On 2 December 2020, the EPA, the Ministry of Health and Welfare (MHW), the Council of Agriculture (COA), and the Ministry of Labor (MOL) jointly held a conference to present the achievements of cross-ministerial collaboration in implementing the Minamata Convention on Mercury. During the conference, experts, scholars, representatives of businesses and non-governmental organizations (NGO) gathered together to share their experiences in mercury pollution control and exchange information.
High levels of mercury, commonly known as quicksilver, can cause damage to the brain, the nervous system and organs. To protect human health and the environment from the adverse effects of mercury, the Minamata Convention on Mercury was developed by the United Nations and entered into force on 16 August 2017. Before the convention took effect, the EPA had already started to carry out the cross-ministerial Implementation Plan for the Minamata Convention on Mercury, which was passed by the Executive Yuan on 27 June 2016 to reduce the mercury levels in the environment.
According to the convention, the control for the following nine mercury-containing products is to be tightened as of 1 January 2021. They include certain types of batteries, switches, relays, compact fluorescent lamps, fluorescent tube lamps, high-pressure mercury lamps, digital fluorescent lamps, cosmetics, insecticides/fungicides/antibacterial agents, and non-electronic measuring instruments. With the joint effort of several government agencies, relevant regulations have been amended accordingly to ban the manufacturing and import of these nine products starting from 1 January 2021, which is in line with the stipulation of the convention.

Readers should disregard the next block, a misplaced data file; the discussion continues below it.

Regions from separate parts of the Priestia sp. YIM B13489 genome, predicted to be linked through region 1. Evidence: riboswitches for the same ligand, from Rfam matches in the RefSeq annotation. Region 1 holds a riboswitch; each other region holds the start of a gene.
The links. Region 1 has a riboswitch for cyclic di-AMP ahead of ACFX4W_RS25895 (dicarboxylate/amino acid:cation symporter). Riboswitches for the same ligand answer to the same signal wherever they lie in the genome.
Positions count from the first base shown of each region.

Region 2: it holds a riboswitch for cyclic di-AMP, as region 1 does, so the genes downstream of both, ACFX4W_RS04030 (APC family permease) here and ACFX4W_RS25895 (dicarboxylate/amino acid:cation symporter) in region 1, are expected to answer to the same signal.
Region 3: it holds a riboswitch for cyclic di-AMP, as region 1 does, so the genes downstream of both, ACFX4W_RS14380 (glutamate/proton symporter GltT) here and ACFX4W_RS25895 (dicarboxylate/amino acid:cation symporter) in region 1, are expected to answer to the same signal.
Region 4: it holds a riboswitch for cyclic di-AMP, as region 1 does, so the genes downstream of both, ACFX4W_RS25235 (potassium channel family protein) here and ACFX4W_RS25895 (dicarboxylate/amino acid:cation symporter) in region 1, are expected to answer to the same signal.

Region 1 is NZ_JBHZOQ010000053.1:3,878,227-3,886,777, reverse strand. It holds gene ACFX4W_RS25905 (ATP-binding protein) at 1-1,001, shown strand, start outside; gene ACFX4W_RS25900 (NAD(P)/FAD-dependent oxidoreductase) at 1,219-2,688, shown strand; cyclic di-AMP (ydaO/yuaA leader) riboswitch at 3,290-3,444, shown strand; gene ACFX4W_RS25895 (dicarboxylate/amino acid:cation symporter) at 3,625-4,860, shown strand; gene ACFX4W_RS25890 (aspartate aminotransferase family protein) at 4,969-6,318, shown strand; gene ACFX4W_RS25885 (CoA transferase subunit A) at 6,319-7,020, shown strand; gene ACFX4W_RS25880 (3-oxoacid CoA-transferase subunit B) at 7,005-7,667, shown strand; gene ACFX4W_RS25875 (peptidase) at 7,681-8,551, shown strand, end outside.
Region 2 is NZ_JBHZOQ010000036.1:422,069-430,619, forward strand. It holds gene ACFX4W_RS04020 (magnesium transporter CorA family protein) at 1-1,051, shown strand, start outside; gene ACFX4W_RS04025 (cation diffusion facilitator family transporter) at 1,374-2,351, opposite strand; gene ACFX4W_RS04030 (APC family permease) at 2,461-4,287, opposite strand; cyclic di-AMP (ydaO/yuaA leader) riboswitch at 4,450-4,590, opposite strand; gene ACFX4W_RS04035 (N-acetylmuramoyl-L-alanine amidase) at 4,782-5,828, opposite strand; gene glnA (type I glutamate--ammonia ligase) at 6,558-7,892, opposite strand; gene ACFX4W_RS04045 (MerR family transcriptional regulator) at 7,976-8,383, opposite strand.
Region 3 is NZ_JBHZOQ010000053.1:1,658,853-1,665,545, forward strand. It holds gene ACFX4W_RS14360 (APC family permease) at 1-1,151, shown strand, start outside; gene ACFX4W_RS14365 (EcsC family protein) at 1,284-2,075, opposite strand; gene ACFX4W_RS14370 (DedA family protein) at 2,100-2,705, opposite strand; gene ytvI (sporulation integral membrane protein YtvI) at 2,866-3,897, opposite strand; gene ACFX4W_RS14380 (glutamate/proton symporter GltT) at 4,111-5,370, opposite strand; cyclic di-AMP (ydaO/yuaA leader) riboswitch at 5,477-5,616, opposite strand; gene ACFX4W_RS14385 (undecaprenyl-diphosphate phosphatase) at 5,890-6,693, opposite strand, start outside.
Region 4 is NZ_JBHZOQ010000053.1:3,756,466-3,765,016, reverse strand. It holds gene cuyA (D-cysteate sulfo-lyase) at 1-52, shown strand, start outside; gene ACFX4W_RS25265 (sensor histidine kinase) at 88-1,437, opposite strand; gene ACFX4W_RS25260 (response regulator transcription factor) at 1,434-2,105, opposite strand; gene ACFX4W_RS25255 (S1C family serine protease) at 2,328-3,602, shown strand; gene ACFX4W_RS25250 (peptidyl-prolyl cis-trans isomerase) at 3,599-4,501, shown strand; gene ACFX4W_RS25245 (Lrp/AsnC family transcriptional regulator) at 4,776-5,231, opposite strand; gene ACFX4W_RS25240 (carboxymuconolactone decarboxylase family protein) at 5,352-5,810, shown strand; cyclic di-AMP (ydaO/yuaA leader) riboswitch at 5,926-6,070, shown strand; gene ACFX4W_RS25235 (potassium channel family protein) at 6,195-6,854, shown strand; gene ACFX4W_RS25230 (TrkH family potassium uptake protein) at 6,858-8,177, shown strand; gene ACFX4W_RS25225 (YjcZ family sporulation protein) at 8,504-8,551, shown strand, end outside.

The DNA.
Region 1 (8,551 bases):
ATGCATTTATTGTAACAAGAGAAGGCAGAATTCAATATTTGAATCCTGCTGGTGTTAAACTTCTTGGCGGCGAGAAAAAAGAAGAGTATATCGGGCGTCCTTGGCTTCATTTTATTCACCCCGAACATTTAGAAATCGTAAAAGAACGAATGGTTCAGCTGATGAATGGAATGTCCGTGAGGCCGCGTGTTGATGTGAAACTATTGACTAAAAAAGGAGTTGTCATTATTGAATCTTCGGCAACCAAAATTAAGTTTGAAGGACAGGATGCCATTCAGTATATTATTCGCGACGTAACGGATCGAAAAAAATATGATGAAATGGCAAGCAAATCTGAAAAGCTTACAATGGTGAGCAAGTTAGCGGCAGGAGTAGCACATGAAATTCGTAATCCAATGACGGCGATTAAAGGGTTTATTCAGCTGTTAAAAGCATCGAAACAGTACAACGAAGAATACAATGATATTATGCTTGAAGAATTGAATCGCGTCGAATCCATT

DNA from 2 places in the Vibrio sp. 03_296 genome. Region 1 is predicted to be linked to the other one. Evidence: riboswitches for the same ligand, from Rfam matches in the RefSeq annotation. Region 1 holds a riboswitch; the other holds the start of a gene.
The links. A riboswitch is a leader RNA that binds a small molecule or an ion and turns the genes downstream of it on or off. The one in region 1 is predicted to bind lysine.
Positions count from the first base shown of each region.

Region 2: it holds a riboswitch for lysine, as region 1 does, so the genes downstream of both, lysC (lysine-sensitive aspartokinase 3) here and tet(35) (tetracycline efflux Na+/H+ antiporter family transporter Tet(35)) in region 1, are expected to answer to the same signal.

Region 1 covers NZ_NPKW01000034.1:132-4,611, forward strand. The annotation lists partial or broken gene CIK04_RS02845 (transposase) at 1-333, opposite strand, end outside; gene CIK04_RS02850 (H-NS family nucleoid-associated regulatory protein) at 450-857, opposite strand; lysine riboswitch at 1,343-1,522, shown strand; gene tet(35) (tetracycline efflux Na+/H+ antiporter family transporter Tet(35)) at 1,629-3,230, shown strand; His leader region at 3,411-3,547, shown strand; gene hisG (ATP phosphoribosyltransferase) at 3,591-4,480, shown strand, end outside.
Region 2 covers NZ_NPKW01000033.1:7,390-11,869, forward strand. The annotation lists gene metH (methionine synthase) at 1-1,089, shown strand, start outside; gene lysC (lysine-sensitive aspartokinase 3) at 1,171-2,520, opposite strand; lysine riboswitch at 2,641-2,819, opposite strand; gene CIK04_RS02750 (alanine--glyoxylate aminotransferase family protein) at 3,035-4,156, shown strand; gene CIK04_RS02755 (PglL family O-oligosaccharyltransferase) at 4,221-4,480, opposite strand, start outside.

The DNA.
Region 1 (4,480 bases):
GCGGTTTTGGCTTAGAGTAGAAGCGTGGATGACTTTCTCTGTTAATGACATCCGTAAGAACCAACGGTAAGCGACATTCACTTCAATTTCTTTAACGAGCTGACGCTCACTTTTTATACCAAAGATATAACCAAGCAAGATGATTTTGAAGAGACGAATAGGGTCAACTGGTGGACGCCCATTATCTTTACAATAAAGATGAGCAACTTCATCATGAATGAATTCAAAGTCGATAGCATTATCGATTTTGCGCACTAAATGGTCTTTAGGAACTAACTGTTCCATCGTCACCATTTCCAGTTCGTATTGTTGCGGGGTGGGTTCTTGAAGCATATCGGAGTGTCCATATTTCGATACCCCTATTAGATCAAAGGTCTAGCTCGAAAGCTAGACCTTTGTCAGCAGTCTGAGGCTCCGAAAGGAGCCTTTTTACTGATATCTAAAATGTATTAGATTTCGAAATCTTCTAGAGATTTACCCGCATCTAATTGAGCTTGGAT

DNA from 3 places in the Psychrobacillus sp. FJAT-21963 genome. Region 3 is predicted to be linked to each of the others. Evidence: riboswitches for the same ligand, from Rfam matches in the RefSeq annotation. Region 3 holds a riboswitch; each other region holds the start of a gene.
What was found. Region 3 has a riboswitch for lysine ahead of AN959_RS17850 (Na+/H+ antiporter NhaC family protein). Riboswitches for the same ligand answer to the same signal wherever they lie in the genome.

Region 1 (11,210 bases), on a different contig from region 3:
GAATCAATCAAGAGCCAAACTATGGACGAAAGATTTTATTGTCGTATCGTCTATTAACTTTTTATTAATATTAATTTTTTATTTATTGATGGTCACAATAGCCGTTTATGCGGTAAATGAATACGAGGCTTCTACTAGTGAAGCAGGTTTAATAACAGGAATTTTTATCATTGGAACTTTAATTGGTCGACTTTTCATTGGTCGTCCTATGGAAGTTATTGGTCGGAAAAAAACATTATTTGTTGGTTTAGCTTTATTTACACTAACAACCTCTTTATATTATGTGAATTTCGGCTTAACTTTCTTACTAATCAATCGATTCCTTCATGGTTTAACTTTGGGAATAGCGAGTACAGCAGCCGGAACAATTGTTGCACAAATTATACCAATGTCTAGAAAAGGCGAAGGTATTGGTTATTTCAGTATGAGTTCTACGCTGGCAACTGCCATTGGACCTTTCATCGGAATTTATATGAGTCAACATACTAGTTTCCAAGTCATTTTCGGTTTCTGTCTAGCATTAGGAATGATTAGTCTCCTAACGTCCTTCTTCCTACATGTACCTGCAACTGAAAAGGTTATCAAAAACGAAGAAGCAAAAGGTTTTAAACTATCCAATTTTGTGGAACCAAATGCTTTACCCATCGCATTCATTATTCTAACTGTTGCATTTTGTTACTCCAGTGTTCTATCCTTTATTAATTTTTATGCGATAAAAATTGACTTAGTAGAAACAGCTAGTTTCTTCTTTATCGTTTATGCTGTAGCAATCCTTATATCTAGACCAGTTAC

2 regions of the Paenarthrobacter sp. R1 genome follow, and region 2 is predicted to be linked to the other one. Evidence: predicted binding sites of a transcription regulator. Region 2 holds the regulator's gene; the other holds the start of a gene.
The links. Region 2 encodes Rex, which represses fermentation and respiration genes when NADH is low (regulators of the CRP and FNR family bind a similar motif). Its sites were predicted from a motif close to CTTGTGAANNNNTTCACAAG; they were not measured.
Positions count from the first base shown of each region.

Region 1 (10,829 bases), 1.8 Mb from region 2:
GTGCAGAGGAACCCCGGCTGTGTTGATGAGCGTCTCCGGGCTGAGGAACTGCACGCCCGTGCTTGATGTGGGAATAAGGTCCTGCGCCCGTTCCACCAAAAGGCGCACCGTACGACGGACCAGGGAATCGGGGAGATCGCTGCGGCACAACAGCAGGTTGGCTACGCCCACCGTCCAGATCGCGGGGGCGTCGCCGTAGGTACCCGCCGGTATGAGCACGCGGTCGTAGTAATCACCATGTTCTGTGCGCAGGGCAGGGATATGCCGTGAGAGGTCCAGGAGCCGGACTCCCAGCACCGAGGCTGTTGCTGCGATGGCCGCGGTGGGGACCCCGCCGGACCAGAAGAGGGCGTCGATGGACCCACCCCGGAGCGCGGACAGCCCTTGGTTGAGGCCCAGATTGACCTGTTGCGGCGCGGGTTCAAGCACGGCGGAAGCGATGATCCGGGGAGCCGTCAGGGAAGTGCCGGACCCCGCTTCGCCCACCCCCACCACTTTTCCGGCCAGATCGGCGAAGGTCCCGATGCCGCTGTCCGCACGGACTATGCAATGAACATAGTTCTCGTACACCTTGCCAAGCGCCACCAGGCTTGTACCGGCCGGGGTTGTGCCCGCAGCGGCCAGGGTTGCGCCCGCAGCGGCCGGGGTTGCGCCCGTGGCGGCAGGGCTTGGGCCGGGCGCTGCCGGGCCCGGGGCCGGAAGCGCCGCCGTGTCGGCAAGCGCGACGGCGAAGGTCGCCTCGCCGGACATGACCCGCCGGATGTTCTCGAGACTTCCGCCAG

The cross-ministerial conference started with the EPA introducing the Implementation Plan for the Minamata Convention on Mercury. It was then followed by the MHW, the COA and the MOL sharing their respective management experiences on topics of public concern. The topics included dental amalgams and mercury in Chinese medicines, mercury management and testing in agriculture, and occupational safety and mercury management in the workplace. Lastly, the EPA gave a report on the implementation progress regarding reduction of mercury-containing products, remediation of soil and groundwater pollution control sites, reduction of stationary source emissions, environmental monitoring, development of testing methods, and effluent and water body management.
The EPA stated that part of the 2030 Agenda for Sustainable Development, which is created by the UN in 2015, is to assess global trends in chemical management. Taiwan has made early progress from implementing the Minamata Convention on Mercury, and the EPA will continue collaborating with other government agencies, businesses, academia and research institutes to strengthen chemical safety. For more information, please check the EPAs website: https://topic.epa.gov.tw/hg/mp-3.html.
Excerpt from Important Environmental Policies, Dec 2020
- Environmental Protection Administration, R.O.C.(Taiwan)